Biometric technologies

  • Brazilian bank explores online biometric ID

    Bradesco, one of Brazil’s largest banking and insurance companies, is studying if it can identify account holders online using biometrics to ensure the safest transactions possible; the bank is currently working with Fujitsu to develop a device that is capable of identifying customers at home; the bank currently uses Fujitsu’s PalmSecure biometric palm reader in its ATMs

  • Malaysia's biometric failure

    A malfunction in Malaysia’s biometric fingerprint system at its international railway station could have major implications as other countries expand the use of biometrics at ports of entry; last Saturday travelers were infuriated after they were forced to wait nearly an hour and a half to pass through Malaysia’s immigration checkpoints; many tourists had to change or cancel their holiday travel plans all together; the delays came at the height of Malaysia’s tourist season, resulting in sharp criticism from the tourist industry

  • Biometric CCTV market to hit $3.2 billion in 2016

    Analysts project that the biometric CCTV market will be a $3.2 billion industry by 2016, with an annual growth rate of 33 percent; the security camera industry has already seen rapid growth as the private and public sector have installed surveillance systems to help combat crime and provide real-time information; over the next decade, analysts from the Homeland Security Research Corporation (HSRC) project that the next trend in this field will be the increasing integration of biometric technology into surveillance cameras; HSRC’s report projects that these technological developments will help drive the CCTV market and create significant growth opportunities for the security camera industry, biometric and IT systems manufacturers, and security systems integrators

  • Researchers unveil biometric walk scanner

    Researchers from the University of Southampton in the United Kingdom recently unveiled new biometric technology that is capable of identifying individuals by the way they walk; a professor in computer vision at the School of Electronics and Computer Science at the University of Southampton, and two PhD students have developed a system that can recognize a person by their gait with over 90 percent accuracy; individuals walking through a “biometric tunnel” were recorded on twelve cameras to create a unique signature that can be used to identify them later; researchers tried to fool the system by wearing different clothes, obscuring their faces with hats and motorcycle helmets, but the biometric system prevailed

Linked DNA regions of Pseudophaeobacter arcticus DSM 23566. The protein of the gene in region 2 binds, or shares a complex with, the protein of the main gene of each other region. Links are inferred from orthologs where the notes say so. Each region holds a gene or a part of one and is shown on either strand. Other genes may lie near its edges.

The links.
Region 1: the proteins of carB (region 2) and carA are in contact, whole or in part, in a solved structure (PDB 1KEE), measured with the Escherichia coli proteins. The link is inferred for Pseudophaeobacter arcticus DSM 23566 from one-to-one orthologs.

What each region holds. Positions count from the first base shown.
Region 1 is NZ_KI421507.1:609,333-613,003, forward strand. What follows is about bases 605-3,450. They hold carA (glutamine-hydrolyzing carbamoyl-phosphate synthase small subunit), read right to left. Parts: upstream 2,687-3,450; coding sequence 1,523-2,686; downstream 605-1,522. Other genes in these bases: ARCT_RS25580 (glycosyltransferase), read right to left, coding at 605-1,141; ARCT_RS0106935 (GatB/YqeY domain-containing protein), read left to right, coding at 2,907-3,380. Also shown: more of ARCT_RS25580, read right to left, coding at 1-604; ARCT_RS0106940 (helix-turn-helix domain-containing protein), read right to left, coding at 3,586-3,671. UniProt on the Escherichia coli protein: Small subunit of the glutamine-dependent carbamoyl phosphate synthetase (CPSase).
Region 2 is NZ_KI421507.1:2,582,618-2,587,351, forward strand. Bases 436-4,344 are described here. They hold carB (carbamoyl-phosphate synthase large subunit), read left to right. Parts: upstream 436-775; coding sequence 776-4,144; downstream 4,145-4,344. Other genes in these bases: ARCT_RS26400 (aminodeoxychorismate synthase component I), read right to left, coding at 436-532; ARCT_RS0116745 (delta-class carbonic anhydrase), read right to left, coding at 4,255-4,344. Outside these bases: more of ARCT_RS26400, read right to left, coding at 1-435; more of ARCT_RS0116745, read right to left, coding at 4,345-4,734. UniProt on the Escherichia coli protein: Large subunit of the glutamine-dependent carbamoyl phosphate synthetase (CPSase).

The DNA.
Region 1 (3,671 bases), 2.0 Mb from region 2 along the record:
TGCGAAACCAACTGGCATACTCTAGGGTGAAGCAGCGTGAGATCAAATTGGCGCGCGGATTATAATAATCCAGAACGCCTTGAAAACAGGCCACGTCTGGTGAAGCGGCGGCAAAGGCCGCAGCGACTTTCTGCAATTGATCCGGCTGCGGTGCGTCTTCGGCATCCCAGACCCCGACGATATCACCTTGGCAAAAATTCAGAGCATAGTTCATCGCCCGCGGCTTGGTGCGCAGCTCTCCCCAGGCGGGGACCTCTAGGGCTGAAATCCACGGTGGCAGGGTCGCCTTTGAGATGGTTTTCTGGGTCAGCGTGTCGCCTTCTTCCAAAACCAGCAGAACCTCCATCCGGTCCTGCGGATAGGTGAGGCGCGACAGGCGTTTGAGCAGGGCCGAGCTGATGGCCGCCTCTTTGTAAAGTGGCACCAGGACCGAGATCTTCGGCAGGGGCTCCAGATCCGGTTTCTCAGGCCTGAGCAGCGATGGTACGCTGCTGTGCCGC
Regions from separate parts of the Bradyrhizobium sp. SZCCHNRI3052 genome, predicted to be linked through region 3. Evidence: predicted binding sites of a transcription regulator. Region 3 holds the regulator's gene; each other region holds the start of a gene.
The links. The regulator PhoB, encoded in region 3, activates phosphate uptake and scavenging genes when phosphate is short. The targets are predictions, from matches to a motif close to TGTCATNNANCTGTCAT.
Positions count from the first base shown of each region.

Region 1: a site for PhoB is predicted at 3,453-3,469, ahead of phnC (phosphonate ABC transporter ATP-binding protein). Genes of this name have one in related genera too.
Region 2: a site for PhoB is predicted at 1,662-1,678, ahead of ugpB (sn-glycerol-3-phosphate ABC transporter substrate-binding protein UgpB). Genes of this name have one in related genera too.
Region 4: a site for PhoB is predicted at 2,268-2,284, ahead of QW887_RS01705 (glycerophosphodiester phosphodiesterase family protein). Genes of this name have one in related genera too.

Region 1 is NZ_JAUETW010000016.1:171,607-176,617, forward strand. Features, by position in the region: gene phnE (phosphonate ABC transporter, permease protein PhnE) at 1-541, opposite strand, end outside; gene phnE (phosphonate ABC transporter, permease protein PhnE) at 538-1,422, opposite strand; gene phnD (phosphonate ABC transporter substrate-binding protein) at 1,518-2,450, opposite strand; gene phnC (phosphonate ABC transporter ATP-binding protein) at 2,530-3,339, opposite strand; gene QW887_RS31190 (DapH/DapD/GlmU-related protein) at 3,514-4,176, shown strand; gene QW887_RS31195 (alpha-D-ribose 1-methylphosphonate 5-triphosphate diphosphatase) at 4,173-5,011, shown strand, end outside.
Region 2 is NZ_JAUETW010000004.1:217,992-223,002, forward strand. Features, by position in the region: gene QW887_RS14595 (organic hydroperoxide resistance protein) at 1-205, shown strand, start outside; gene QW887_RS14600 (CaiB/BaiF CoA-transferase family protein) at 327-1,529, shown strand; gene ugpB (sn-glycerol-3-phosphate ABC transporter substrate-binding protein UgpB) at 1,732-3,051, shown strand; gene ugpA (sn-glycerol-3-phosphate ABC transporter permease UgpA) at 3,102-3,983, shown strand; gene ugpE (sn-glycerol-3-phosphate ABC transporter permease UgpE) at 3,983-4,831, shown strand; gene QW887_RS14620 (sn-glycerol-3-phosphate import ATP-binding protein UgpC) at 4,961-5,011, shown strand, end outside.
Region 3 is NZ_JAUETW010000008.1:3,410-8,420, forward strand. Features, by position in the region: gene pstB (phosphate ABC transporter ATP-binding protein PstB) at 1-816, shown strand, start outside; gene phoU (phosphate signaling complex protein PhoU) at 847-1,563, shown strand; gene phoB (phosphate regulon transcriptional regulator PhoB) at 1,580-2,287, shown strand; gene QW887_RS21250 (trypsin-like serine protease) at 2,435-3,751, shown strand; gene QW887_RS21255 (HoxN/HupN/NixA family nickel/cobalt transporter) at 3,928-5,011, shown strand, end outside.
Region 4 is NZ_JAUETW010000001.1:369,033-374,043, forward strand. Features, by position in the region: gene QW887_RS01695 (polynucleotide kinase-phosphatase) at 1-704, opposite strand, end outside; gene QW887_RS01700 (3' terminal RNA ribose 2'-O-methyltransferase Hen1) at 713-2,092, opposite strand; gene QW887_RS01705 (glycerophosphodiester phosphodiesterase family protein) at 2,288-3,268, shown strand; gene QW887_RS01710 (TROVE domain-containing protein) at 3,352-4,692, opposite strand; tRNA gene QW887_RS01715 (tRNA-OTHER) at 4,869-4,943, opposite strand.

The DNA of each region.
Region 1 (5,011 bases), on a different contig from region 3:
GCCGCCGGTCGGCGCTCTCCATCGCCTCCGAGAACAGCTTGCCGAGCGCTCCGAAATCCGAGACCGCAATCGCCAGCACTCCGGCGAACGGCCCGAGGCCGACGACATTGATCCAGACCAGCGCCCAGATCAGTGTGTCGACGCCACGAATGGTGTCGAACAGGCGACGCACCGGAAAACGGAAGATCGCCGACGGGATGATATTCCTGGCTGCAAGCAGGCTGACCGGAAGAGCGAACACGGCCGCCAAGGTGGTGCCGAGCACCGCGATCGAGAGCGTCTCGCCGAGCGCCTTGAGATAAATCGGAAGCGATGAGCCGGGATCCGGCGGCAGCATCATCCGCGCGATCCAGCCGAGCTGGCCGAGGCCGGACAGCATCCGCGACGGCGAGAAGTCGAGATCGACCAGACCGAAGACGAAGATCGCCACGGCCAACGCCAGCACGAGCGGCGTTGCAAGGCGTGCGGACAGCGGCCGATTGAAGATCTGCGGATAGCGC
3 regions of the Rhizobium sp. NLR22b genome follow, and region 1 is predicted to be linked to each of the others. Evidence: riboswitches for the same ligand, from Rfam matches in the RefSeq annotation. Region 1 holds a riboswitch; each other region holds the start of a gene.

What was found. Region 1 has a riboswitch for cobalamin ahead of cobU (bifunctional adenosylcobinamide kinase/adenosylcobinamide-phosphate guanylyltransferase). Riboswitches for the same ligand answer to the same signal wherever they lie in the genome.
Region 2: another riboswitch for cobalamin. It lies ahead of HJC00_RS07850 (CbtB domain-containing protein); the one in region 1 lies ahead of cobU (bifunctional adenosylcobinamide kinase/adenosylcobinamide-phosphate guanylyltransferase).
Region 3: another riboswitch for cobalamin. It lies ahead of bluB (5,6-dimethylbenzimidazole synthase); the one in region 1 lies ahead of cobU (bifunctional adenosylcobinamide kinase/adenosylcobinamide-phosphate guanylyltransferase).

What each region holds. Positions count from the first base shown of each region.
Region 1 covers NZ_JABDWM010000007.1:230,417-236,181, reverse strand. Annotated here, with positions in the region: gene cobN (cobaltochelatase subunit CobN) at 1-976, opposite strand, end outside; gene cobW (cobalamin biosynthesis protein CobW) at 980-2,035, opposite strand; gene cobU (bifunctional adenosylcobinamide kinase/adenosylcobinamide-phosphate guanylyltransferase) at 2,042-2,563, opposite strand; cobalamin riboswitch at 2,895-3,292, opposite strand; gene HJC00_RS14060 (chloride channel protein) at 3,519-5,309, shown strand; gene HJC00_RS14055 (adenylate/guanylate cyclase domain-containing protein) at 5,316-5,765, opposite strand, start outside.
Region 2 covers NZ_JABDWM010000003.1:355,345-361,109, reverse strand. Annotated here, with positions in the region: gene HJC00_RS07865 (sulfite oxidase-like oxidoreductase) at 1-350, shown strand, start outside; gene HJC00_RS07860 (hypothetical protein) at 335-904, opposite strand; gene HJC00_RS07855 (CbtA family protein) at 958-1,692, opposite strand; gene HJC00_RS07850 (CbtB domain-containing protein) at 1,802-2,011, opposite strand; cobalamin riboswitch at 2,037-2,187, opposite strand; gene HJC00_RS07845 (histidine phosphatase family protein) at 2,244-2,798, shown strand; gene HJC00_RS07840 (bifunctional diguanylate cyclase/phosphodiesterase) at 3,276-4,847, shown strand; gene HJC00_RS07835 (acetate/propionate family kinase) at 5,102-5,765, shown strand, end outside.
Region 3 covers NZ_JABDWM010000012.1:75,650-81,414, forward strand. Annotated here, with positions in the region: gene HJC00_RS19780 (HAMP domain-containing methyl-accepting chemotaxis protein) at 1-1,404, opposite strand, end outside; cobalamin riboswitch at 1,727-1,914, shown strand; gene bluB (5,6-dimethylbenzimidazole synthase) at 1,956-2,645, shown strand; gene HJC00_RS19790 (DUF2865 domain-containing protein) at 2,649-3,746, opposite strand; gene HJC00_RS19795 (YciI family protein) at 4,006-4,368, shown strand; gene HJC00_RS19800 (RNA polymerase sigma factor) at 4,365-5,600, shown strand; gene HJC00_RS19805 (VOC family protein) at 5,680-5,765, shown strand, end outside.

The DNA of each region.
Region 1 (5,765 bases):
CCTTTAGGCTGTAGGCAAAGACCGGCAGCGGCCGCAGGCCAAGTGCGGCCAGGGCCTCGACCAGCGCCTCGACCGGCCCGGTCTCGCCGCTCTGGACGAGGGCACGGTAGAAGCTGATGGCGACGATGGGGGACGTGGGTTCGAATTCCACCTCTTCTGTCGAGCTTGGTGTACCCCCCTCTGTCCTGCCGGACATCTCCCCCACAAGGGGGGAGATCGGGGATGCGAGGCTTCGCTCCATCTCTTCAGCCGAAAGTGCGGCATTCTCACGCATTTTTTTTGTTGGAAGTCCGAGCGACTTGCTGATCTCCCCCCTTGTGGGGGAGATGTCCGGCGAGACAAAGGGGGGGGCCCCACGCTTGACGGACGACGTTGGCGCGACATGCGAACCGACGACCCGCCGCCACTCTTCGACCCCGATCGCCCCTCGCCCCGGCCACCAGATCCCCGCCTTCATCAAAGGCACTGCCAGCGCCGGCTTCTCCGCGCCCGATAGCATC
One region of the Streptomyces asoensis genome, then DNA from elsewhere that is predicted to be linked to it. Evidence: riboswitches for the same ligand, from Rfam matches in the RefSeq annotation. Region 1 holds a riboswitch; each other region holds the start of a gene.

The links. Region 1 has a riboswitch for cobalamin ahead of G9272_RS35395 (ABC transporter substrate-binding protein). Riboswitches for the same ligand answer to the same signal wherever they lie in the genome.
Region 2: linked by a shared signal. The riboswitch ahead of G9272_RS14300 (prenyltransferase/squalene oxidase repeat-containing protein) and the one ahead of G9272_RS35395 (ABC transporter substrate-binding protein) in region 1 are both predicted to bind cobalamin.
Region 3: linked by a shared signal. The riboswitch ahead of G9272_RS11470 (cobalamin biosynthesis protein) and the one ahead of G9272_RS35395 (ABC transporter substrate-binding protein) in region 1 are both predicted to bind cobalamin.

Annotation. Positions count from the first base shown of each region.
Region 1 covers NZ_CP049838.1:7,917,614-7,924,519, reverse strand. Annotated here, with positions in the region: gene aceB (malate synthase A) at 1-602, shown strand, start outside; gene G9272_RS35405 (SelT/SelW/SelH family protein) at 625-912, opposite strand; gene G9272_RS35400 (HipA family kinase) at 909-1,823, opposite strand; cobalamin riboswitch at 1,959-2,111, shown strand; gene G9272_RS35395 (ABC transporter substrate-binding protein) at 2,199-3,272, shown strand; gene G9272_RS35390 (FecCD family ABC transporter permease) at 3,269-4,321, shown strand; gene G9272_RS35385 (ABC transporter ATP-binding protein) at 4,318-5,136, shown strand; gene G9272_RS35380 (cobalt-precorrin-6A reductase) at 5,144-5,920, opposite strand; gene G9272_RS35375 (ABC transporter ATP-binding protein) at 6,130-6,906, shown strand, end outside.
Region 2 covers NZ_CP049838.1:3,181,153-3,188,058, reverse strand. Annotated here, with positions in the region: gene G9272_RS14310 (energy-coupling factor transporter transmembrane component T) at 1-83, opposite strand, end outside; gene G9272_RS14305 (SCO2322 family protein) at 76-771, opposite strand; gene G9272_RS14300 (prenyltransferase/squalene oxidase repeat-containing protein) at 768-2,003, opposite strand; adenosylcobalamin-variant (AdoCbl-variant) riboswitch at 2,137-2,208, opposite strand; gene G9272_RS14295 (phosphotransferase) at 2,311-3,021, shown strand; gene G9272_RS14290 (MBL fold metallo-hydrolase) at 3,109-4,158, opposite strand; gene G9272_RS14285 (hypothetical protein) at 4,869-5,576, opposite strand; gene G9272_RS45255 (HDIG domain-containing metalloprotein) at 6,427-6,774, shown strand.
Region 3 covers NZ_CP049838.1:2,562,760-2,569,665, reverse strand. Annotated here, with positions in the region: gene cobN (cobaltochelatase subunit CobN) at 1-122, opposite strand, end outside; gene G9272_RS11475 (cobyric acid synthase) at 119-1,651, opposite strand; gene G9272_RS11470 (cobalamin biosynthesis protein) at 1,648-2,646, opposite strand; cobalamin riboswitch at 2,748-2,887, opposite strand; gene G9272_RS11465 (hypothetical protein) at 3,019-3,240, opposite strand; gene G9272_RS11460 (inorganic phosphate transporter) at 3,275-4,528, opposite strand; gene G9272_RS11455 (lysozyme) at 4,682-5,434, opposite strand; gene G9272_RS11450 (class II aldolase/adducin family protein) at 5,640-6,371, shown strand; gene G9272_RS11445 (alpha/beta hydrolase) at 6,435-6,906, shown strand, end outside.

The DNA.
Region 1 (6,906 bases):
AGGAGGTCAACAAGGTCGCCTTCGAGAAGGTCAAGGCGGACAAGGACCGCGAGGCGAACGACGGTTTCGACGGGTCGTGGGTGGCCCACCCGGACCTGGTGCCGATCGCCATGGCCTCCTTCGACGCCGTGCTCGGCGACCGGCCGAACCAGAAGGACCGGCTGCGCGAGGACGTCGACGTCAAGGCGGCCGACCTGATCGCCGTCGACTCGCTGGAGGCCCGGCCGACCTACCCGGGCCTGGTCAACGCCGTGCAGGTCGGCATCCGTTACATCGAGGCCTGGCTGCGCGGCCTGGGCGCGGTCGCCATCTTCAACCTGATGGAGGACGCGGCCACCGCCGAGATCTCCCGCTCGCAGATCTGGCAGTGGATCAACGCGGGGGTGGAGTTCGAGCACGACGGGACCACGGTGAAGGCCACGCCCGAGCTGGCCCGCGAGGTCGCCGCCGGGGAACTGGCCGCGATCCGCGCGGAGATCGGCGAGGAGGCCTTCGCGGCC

• Gait biometrics still walking the walk

    Research on gait biometrics at the University of Southampton, a pioneer in researching this biometric technology, has passed another landmark with the first public demonstration of the technology’s ability to withstand deliberate spooking; the technology is being perfected at the university’s Biometric Tunnel, in which data from twelve cameras is combined and processes to produce an individual “signature” of a person’s walk that is unique and recognizable with over 90 percent accuracy

  • Portable iPod Touch fingerprint scanner launched

    IPod Touch users can now turn their devices into a portable fingerprint scanner; last week, Fulcrum Biometrics unveiled its new FbF mobileOne biometric fingerprint reader and software for the iPod touch; using the Touch’s standard dock connector, the mobileOne device can scan and match fingerprints on the iPod or send it wirelessly to a remote server for authentication

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  • Arizona police deploy iris scanners and facial biometrics to identify inmates

    Local police departments in Arizona have begun using facial biometrics and iris scanning technology to identify inmates and registered sex offenders; officers with the Pinal County Sheriff’s department have entered roughly 1,500 inmates and 700 sex offenders into a national database to better identify, register, and track inmates; the scans come as part of a broader effort led by the National Sheriff’s Association (NSA) and the U.S. Justice Department; beginning in 2009, the Justice Department awarded $500,000 to help roughly forty-five law enforcement agencies throughout the United States to purchase iris scanners from BI2 Technologies